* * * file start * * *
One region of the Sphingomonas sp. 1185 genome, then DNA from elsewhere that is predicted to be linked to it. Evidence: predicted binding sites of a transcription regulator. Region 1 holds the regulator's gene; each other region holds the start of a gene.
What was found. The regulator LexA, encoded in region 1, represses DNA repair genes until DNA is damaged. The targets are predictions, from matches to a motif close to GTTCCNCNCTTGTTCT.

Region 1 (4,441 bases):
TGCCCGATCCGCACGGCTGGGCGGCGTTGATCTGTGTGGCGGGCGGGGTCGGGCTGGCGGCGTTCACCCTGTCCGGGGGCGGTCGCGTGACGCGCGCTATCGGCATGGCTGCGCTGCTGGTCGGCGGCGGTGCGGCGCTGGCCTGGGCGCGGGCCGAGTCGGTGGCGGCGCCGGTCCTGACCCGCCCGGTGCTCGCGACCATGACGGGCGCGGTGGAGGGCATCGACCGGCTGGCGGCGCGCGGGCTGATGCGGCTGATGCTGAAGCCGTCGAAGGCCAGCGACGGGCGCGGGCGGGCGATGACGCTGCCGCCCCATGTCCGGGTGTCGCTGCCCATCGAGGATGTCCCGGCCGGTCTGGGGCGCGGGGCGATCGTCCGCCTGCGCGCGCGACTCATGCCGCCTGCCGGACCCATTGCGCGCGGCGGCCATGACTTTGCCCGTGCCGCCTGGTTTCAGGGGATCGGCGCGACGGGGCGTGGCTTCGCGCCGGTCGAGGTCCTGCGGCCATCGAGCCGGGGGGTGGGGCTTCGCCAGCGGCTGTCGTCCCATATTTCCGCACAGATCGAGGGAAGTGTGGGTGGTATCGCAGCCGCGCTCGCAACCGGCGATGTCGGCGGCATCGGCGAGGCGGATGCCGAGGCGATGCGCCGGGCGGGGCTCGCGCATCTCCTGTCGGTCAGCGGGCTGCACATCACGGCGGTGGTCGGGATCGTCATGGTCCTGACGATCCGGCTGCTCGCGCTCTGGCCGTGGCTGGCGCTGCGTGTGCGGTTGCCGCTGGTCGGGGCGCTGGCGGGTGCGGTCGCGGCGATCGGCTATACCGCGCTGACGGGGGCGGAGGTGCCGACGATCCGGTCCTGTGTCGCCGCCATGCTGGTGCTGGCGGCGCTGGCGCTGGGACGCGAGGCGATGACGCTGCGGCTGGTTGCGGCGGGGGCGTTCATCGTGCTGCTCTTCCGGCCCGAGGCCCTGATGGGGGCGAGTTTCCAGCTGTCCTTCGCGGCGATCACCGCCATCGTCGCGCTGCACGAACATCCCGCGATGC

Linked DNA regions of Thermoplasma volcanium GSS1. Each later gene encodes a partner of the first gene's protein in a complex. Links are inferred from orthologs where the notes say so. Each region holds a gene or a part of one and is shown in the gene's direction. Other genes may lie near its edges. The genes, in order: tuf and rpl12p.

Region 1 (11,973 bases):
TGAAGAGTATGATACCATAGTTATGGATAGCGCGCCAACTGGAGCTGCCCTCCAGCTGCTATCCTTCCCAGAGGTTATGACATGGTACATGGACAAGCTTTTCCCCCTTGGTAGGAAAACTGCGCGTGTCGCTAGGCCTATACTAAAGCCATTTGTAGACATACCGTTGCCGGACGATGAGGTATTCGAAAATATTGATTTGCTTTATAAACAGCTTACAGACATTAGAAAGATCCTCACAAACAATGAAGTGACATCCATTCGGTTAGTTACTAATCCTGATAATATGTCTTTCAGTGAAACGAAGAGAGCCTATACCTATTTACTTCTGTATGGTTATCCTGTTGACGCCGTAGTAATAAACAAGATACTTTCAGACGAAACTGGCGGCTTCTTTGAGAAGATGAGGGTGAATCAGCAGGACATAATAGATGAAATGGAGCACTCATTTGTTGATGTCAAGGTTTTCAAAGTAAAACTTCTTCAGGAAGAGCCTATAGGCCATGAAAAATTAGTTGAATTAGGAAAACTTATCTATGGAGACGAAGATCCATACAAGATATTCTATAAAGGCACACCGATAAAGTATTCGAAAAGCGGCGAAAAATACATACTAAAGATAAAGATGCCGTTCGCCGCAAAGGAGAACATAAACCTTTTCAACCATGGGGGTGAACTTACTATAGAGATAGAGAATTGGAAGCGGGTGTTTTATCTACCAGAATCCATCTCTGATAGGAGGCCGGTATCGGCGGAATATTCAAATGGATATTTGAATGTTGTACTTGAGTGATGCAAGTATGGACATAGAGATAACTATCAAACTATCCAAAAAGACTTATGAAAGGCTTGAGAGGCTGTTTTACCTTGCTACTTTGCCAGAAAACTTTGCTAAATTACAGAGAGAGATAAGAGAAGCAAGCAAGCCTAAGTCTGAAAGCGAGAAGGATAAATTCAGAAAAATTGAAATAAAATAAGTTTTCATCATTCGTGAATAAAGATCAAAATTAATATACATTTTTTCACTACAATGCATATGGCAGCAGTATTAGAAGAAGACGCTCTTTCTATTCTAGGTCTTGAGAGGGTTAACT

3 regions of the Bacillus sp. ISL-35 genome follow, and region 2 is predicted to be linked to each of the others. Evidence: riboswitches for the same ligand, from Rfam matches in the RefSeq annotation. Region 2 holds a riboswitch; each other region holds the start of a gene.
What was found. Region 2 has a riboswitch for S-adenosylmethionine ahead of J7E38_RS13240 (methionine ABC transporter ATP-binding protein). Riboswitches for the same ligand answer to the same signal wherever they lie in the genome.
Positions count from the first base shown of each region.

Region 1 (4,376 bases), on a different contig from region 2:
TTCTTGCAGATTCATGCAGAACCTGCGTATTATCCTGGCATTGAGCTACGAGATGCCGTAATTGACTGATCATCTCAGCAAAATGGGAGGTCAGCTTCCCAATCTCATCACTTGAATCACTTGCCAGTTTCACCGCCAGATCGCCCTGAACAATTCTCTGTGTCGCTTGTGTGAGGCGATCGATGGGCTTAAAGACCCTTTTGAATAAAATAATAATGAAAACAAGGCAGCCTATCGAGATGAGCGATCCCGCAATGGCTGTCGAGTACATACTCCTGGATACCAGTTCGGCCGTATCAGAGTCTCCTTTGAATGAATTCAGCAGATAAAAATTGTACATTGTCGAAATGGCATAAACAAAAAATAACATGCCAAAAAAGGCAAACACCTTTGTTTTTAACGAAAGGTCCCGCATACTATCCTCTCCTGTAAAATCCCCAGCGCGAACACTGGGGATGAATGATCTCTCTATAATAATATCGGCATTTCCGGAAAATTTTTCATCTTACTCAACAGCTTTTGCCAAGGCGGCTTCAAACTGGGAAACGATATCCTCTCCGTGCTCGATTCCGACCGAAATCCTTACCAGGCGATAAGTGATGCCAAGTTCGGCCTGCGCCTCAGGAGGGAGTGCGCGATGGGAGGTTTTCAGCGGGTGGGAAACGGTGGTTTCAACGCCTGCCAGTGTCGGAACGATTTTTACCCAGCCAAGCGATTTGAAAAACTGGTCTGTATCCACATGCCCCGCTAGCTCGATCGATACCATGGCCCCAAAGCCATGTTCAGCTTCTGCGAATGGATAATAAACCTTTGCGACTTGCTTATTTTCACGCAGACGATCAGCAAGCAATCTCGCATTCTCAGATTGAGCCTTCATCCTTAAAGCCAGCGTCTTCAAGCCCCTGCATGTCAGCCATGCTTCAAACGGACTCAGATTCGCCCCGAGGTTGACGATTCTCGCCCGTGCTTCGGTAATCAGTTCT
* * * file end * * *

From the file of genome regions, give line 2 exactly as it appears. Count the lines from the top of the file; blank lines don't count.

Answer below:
What was found. The regulator LexA, encoded in region 1, represses DNA repair genes until DNA is damaged. The targets are predictions, from matches to a motif close to GTTCCNCNCTTGTTCT.